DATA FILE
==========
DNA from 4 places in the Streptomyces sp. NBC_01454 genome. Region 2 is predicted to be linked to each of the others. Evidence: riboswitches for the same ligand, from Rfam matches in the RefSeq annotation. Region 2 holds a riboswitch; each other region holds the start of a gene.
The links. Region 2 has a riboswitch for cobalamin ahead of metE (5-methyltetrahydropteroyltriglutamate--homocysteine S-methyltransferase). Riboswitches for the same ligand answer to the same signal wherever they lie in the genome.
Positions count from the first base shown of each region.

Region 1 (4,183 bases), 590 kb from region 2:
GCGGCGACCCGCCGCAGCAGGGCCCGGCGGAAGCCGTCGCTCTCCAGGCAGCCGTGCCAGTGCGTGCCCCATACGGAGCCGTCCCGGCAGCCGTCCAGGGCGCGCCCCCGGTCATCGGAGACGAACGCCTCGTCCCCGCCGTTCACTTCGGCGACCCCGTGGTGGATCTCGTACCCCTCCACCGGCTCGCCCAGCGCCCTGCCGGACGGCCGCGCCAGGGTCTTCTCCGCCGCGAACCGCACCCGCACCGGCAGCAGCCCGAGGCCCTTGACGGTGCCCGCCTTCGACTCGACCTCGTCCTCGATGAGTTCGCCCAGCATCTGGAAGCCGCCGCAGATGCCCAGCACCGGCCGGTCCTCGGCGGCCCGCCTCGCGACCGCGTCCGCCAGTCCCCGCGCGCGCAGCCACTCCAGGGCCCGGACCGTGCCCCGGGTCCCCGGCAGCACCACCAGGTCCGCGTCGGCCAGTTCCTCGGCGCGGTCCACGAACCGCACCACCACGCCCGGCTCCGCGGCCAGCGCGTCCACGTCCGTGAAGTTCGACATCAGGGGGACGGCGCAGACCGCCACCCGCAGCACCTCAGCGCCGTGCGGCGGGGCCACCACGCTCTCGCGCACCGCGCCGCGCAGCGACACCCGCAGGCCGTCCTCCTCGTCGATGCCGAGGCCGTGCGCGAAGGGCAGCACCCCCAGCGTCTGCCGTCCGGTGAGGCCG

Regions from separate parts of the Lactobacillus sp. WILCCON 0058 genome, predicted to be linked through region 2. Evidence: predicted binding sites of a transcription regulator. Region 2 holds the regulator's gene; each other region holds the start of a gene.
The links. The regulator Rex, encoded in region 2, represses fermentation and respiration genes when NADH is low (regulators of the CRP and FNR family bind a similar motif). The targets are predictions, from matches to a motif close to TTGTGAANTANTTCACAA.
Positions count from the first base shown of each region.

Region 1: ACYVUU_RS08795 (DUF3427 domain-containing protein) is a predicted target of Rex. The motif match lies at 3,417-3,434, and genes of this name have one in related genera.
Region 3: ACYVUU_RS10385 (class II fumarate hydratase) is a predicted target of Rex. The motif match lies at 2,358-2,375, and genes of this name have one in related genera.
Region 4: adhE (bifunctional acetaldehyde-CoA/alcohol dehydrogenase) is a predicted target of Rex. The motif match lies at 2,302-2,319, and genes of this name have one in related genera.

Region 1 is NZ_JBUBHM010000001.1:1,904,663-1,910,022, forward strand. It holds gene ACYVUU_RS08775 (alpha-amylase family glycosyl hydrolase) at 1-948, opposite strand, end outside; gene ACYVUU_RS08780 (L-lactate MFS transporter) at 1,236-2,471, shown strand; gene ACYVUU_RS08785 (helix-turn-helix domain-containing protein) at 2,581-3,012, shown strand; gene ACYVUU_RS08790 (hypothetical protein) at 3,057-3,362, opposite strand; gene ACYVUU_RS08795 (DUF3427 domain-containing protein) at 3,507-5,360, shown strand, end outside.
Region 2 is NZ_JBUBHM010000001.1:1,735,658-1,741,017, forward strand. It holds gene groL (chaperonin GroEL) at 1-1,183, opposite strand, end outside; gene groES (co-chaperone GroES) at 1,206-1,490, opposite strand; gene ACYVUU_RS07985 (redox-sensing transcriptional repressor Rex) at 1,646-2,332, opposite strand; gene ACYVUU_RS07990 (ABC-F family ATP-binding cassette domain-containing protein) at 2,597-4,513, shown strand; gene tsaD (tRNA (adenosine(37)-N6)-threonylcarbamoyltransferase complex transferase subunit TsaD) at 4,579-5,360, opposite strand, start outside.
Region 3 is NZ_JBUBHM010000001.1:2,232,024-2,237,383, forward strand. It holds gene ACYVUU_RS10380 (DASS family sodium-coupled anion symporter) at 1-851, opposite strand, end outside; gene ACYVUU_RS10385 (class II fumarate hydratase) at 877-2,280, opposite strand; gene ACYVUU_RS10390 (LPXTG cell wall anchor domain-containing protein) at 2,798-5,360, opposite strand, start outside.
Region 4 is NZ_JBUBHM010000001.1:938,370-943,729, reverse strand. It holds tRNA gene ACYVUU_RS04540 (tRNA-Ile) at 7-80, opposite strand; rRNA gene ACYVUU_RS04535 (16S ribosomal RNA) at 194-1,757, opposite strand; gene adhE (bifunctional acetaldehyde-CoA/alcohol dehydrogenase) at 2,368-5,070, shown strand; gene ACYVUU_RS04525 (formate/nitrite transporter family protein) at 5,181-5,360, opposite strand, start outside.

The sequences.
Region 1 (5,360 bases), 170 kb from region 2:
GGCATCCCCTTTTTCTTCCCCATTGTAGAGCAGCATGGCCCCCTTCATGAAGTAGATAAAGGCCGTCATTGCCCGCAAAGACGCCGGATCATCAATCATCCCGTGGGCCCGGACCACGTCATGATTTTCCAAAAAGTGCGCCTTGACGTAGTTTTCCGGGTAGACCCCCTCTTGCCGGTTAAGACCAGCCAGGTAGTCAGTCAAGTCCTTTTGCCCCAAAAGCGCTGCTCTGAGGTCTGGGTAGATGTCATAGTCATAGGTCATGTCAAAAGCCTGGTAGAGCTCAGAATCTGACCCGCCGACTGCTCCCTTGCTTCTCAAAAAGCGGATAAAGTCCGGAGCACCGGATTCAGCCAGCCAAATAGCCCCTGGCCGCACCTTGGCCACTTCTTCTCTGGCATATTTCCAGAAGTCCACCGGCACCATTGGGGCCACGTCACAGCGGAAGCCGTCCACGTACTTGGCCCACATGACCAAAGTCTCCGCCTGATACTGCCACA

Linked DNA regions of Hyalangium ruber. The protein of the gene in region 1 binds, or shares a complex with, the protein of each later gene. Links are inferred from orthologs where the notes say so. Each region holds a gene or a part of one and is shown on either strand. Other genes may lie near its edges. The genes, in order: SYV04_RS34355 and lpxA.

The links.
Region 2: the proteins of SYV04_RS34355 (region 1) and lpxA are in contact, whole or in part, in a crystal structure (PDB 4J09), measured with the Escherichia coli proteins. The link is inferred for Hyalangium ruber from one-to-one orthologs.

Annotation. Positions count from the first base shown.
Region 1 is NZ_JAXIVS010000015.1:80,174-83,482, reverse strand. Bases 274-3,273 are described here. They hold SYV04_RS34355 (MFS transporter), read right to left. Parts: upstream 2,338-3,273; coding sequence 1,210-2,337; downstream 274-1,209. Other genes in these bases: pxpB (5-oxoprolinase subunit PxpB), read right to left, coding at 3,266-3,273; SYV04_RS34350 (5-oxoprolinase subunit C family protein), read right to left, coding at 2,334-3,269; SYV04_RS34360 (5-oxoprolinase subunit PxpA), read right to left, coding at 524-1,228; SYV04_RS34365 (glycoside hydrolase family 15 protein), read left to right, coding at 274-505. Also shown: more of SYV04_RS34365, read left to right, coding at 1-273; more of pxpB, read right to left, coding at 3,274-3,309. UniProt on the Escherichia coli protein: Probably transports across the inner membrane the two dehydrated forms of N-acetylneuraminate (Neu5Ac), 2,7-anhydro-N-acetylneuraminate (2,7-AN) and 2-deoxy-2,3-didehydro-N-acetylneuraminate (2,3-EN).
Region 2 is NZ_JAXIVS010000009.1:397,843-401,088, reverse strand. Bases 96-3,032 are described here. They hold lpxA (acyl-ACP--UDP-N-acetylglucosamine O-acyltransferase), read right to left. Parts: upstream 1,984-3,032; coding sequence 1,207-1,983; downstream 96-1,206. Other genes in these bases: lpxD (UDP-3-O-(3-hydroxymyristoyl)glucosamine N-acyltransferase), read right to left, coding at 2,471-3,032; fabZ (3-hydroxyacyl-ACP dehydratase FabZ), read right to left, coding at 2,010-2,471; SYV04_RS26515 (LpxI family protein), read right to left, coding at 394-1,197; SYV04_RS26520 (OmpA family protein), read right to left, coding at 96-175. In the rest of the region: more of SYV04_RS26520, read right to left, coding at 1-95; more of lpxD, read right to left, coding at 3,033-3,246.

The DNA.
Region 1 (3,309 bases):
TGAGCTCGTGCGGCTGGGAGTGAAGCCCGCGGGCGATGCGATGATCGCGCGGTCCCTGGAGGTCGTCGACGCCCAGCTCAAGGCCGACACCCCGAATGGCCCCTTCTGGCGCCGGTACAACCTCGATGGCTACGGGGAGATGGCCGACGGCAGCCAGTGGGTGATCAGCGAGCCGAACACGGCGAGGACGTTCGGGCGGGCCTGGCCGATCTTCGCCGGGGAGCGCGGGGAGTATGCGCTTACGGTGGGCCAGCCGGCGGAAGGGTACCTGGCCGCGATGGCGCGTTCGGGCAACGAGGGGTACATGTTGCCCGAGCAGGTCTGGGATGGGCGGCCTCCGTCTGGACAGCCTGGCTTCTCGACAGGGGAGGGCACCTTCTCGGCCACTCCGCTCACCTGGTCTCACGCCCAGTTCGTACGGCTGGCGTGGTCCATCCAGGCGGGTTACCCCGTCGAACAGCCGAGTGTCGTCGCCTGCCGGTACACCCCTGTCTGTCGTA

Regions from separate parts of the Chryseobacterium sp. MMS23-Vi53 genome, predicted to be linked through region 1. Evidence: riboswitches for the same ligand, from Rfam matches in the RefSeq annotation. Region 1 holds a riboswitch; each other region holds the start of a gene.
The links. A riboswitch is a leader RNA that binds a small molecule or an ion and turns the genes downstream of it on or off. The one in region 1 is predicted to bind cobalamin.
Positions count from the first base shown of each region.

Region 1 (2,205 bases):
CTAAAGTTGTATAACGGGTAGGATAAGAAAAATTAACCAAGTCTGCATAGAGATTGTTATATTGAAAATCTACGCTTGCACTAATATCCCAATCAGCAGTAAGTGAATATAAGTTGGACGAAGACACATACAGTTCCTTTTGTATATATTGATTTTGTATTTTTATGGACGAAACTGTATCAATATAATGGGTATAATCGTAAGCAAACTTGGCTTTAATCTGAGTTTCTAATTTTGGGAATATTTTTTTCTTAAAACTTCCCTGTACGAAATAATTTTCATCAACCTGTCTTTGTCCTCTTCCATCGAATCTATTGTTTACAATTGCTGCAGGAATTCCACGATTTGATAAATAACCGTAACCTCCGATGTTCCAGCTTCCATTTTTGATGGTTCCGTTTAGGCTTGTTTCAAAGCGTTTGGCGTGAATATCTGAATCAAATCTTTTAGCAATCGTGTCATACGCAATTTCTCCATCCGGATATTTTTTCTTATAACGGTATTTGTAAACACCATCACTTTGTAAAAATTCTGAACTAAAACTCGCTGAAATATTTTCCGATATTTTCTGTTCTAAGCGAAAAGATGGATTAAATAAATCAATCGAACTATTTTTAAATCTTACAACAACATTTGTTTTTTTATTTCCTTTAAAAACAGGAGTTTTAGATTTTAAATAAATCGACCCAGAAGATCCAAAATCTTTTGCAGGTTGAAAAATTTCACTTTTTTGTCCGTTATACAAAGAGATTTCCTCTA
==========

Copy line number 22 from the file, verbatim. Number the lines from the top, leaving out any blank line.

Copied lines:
Annotation. Positions count from the first base shown.